Cyanide leaching has dominated gold hydrometallurgical processing for over 100 years. Cyanide has many techno-economic advantages: relatively low cost, high gold extraction, and selectivity for gold. However, its toxicity and recent environmental accidents as well as the limited ability to treat complex raw materials have increased the interest towards cyanide-free gold processing. Halides are one of the most promising alternatives for cyanide, and gold chlorination was industrially used already in the 1800s for gold recovery. The advantages of chloride leaching using copper(II) or iron(III) as oxidant are fast leaching kinetics and the possibility to process more complex raw materials. In this dissertation, chloride and chloride-bromide based processing of free-milling gold ore as well as refractory and double refractory gold concentrates was investigated. The work aimed at examining leaching phenomena such as preg-robbing, as well as developing mild chloride leaching processes for free-milling ores. In addition, a direct chloride leaching route for refractory gold concentrates was studied without separate pre-oxidation. Gold chloride-bromide leaching was found to have a relatively strong tendency for preg-robbing, with 0.1% carbon content decreasing gold extraction from 92% to 30%. Further, a 5% carbon content decreased gold extraction to below 10%. Gold recovery onto activated carbon in chloride-bromide leaching (CICl, carbon in chloride leach) was found to be an efficient method for preventing preg-robbing, evidenced by an increase in gold extraction from 0% to 80% when using CICl. The development of milder chloride leaching showed that only minor amounts of dissolved natural oxidants, 59 mg/L of copper and 1.5 g/L of iron, allowed 87% gold extraction at a chloride concentration of 100 g/L. The redox potential was 460 – 580 mV vs. Ag/AgCl and gold extraction was supported by simultaneous CICl. At even lower chloride concentration, ([Cl]aq,0 = 20 g/L), but higher oxidant concentration ([Cu]aq,0 = 18 g/L), 72% gold extraction could be achieved. These findings suggest that gold leaching can be enabled by lower redox potentials than those suggested by the state-of-the-art literature, and even at chloride levels similar to sea water. Another process development focused on investigating simultaneous sulfide oxidation and gold dissolution from refractory gold concentrate by aggressive chloride-bromide leaching. The results confirmed that direct chloride-bromide leaching of pyrite and arsenopyrite is possible, with high gold extraction. Gold extraction of 81% was possible with 67% sulfide oxidation from refractory concentrate, whereas 67% gold extraction was achieved with 81% sulfide oxidation from double refractory concentrate. In the future, this direct processing route may provide alternatives to the state-of-the-art pressure oxidation, roasting, and bio-oxidation processes.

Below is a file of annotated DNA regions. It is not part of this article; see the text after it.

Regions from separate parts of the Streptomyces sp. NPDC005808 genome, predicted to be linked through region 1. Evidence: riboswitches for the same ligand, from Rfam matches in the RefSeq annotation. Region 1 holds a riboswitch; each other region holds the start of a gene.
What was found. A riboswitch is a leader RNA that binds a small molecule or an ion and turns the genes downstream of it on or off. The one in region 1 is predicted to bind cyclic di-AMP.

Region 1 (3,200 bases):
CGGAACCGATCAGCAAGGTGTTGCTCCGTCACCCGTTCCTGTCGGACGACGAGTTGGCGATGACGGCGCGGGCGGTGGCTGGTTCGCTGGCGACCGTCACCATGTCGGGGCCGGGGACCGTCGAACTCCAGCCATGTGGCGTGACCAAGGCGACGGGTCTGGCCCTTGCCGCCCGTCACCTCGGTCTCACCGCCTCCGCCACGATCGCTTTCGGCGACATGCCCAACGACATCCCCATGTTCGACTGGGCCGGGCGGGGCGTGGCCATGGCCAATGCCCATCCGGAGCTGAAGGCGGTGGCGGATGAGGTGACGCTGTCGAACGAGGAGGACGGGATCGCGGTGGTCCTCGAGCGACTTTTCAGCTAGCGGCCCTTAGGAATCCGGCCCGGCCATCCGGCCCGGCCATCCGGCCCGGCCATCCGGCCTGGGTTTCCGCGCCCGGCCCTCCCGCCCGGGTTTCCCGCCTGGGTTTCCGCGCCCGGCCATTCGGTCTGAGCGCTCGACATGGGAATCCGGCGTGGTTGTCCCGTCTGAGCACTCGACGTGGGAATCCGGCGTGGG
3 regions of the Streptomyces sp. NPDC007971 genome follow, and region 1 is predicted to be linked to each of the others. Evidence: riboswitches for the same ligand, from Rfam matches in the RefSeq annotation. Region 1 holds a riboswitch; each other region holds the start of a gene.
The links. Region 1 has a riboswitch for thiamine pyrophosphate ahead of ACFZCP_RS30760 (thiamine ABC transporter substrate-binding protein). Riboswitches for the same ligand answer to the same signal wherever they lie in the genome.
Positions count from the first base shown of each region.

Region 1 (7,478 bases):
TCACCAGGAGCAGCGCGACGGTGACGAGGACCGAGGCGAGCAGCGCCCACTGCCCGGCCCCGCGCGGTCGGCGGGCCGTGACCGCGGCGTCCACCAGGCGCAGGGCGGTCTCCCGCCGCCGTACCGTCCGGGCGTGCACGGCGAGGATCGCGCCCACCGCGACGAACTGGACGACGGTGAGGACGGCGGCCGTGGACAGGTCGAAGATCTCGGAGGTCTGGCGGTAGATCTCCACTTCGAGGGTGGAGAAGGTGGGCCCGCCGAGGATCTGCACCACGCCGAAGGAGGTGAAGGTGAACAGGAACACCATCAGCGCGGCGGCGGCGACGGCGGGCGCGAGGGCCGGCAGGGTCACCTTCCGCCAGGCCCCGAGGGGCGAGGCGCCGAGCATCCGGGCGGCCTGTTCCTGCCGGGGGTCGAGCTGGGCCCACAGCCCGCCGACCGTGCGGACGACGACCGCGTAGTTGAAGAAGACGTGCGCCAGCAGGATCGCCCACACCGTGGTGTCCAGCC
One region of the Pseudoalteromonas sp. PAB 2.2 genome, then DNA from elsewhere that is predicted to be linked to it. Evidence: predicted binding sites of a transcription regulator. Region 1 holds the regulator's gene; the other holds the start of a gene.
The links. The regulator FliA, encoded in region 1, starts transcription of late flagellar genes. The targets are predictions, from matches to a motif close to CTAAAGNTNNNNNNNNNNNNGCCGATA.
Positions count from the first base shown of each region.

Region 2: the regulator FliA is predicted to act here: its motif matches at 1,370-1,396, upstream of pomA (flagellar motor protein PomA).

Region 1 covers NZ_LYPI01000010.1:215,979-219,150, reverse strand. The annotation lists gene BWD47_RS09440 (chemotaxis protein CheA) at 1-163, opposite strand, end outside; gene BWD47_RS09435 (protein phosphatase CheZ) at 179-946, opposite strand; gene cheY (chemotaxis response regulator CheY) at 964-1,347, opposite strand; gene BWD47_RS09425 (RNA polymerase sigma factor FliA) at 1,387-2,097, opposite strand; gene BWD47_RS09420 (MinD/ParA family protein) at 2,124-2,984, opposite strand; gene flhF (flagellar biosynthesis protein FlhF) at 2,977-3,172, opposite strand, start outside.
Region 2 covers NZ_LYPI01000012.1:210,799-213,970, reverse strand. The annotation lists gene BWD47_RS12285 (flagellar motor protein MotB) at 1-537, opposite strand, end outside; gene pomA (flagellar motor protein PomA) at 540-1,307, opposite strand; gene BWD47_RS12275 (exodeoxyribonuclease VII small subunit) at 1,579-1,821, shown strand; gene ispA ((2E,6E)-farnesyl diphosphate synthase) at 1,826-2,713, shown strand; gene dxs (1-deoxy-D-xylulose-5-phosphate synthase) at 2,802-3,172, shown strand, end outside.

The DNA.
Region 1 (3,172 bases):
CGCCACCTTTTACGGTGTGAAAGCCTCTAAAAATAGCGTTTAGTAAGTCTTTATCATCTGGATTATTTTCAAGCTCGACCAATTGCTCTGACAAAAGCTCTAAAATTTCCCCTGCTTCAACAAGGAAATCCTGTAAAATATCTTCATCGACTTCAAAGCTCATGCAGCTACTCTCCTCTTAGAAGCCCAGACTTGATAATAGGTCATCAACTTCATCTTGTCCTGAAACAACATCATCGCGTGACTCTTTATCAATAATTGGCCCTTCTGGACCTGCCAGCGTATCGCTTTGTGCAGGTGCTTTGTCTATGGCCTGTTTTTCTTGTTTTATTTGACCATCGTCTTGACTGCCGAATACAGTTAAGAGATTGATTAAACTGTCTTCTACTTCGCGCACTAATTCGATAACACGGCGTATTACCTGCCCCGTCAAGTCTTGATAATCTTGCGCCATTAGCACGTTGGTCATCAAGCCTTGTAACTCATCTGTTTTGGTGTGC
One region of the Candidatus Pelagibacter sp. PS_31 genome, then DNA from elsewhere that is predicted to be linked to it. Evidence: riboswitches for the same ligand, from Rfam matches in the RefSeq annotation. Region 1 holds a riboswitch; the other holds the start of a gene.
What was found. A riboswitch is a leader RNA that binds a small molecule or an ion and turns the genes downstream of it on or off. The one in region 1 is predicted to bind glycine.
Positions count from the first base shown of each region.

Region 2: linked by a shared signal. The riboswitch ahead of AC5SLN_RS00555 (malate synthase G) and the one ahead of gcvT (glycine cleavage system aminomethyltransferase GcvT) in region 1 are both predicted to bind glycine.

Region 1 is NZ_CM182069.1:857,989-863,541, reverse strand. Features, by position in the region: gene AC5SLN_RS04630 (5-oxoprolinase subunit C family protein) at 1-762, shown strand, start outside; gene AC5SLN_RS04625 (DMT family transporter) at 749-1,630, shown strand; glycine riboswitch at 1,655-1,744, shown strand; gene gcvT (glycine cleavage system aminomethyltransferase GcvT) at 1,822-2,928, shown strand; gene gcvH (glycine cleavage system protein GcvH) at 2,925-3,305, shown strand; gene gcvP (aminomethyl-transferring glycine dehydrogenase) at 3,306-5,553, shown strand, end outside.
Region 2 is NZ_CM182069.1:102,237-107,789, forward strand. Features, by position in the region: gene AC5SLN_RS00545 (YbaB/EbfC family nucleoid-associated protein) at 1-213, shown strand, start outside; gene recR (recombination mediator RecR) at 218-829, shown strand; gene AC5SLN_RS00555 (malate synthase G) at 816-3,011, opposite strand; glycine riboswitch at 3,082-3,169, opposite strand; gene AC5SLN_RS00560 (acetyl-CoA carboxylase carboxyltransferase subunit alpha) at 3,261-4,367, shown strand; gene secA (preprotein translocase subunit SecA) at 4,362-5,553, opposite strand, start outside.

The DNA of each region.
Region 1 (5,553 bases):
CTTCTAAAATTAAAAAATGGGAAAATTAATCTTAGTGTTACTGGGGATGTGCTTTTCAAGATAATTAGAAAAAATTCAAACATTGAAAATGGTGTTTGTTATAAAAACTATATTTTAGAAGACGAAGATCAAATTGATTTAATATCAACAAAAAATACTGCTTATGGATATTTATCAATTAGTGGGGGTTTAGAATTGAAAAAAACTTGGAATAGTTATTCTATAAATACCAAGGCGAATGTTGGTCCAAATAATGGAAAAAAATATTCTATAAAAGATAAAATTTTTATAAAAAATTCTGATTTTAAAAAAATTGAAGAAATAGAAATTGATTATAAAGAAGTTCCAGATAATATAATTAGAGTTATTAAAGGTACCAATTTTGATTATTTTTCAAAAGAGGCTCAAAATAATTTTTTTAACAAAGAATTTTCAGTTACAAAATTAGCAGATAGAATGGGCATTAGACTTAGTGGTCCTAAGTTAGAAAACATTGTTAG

|Translated title of the contribution||Helposti käsiteltävien ja refraktoristen kultamalmien ja -rikasteiden kloridipohjaisten prosessien kehitys|
|Publication status||Published - 2020|
|MoE publication type||G5 Doctoral dissertation (article)|
- gold leaching
- carbon in chloride leach